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No. of Recommendations: 10
Let me jump in with a few opinions here.

First, your child doesn't sound damaged, in fact, he could be just the opposite. Children with above average intelligence often have trouble emotionally. My guess is that they are aware of more things they cannot control and it is very frustrating for them. A bright child is a special joy, but is much harder to rear than a child that progresses along the 'standard' development path.

My father was much like the child you describe. He was also allowed to learn that actions didn't have consequences, since his mother shielded him from any meaningful discipline. Fortunately for him, he was released from prison before he died. Unfortunately, he died relatively young from side-effects of chronic alcoholism.

I am writing this to impress on you the seriousness of what you are doing. If you want your child to grow up to be a person you are proud of, YOU must make it happen. If you do not change his behavior, he will likely end up with a similar fate.

Part of your child's uncontrollability is his frustration at a seemingly inconsistant world. He is trying to make it conform to what he wants, which, of course, is as changeable as a child's whim. You need to provide a consistant set of rules so he can understand how the world works.

The single lesson that you must teach is that actions have consequences. Immediate, real, and consistant consequences. Future threats don't work on children who's only concepts of time are 'now' and 'not now'. The consequences must matter to the child. Your hurt feelings don't. His hurt behind does. Find what works and stick to it, whether it is corporal punishment, taking toys or priviledges, or time-out. Consistancy is the key to making this work. Every time he acts up, you respond with an immediate, real punishment. For a while he will hate you and express it loudly. Later, he will come to expect the punishment as a natural consequence of his actions. You no longer will be the focus of his anger. Actually, his anger will no longer be there at all. Your rules will provide a sound framework for his entire world.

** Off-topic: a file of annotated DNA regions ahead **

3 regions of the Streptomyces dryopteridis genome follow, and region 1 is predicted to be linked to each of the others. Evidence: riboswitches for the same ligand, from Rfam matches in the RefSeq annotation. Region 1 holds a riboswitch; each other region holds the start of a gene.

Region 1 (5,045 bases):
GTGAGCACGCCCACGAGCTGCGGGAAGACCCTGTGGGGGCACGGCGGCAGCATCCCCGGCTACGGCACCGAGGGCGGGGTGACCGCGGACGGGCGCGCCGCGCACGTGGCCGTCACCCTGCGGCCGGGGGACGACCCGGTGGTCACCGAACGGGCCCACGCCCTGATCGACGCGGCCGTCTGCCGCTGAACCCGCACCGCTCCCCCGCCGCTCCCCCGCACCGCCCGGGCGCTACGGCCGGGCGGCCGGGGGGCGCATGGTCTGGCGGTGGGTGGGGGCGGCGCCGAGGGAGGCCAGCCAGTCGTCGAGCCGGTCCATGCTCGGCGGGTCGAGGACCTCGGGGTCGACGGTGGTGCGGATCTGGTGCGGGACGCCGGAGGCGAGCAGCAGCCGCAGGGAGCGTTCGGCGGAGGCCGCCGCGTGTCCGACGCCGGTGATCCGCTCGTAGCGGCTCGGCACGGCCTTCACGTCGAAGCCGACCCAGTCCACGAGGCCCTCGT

Of course, explain to him why he is being punished. Don't use your feelings as a justification. He cannot control your feelings. Punishments are a result of his actions, which he can control.

Finally, some recommendations about yourself. Don't look at this as caring for an ungrateful, difficult brat. Look at this as learning about and meeting the most important person in your life. You get to guide this person into adulthood. You get to learn about the world all over again through their eyes. You are definitely the most important person in their life. Yes, there will be bad days and difficult times. Yes, it can seem mind-numbing to read the same story for the umpteenth time. Yes, these are magic times for a child and they can be for you too.

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